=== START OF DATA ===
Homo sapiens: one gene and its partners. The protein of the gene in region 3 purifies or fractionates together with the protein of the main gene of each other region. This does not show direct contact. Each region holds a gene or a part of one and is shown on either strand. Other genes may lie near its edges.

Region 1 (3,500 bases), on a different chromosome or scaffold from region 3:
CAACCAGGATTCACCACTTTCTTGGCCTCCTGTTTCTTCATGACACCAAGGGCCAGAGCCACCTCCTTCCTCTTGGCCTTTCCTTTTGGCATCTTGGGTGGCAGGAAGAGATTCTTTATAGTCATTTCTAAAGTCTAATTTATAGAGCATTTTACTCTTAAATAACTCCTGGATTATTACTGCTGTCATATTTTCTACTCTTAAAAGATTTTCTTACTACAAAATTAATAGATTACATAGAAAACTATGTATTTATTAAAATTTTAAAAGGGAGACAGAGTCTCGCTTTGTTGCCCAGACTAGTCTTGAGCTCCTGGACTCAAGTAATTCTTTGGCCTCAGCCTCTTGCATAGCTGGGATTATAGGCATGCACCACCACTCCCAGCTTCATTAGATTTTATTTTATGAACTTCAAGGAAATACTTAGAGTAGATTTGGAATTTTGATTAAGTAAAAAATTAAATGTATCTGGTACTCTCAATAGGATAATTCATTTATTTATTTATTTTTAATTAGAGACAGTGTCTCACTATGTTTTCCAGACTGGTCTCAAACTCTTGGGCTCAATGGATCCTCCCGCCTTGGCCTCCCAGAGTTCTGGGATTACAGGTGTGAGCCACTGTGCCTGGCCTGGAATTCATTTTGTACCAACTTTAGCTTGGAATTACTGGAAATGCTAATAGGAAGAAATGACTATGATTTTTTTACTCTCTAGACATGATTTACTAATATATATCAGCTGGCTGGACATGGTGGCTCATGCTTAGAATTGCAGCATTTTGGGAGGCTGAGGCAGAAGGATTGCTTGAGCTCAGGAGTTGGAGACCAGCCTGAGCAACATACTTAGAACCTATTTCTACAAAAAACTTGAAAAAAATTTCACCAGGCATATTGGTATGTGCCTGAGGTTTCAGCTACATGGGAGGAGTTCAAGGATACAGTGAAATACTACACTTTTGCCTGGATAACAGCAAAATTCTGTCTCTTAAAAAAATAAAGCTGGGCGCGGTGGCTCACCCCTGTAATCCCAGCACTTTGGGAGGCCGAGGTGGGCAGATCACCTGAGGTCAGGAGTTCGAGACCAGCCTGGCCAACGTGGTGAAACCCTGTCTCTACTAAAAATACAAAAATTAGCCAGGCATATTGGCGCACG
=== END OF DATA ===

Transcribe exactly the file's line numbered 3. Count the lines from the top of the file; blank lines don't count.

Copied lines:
CAACCAGGATTCACCACTTTCTTGGCCTCCTGTTTCTTCATGACACCAAGGGCCAGAGCCACCTCCTTCCTCTTGGCCTTTCCTTTTGGCATCTTGGGTGGCAGGAAGAGATTCTTTATAGTCATTTCTAAAGTCTAATTTATAGAGCATTTTACTCTTAAATAACTCCTGGATTATTACTGCTGTCATATTTTCTACTCTTAAAAGATTTTCTTACTACAAAATTAATAGATTACATAGAAAACTATGTATTTATTAAAATTTTAAAAGGGAGACAGAGTCTCGCTTTGTTGCCCAGACTAGTCTTGAGCTCCTGGACTCAAGTAATTCTTTGGCCTCAGCCTCTTGCATAGCTGGGATTATAGGCATGCACCACCACTCCCAGCTTCATTAGATTTTATTTTATGAACTTCAAGGAAATACTTAGAGTAGATTTGGAATTTTGATTAAGTAAAAAATTAAATGTATCTGGTACTCTCAATAGGATAATTCATTTATTTATTTATTTTTAATTAGAGACAGTGTCTCACTATGTTTTCCAGACTGGTCTCAAACTCTTGGGCTCAATGGATCCTCCCGCCTTGGCCTCCCAGAGTTCTGGGATTACAGGTGTGAGCCACTGTGCCTGGCCTGGAATTCATTTTGTACCAACTTTAGCTTGGAATTACTGGAAATGCTAATAGGAAGAAATGACTATGATTTTTTTACTCTCTAGACATGATTTACTAATATATATCAGCTGGCTGGACATGGTGGCTCATGCTTAGAATTGCAGCATTTTGGGAGGCTGAGGCAGAAGGATTGCTTGAGCTCAGGAGTTGGAGACCAGCCTGAGCAACATACTTAGAACCTATTTCTACAAAAAACTTGAAAAAAATTTCACCAGGCATATTGGTATGTGCCTGAGGTTTCAGCTACATGGGAGGAGTTCAAGGATACAGTGAAATACTACACTTTTGCCTGGATAACAGCAAAATTCTGTCTCTTAAAAAAATAAAGCTGGGCGCGGTGGCTCACCCCTGTAATCCCAGCACTTTGGGAGGCCGAGGTGGGCAGATCACCTGAGGTCAGGAGTTCGAGACCAGCCTGGCCAACGTGGTGAAACCCTGTCTCTACTAAAAATACAAAAATTAGCCAGGCATATTGGCGCACG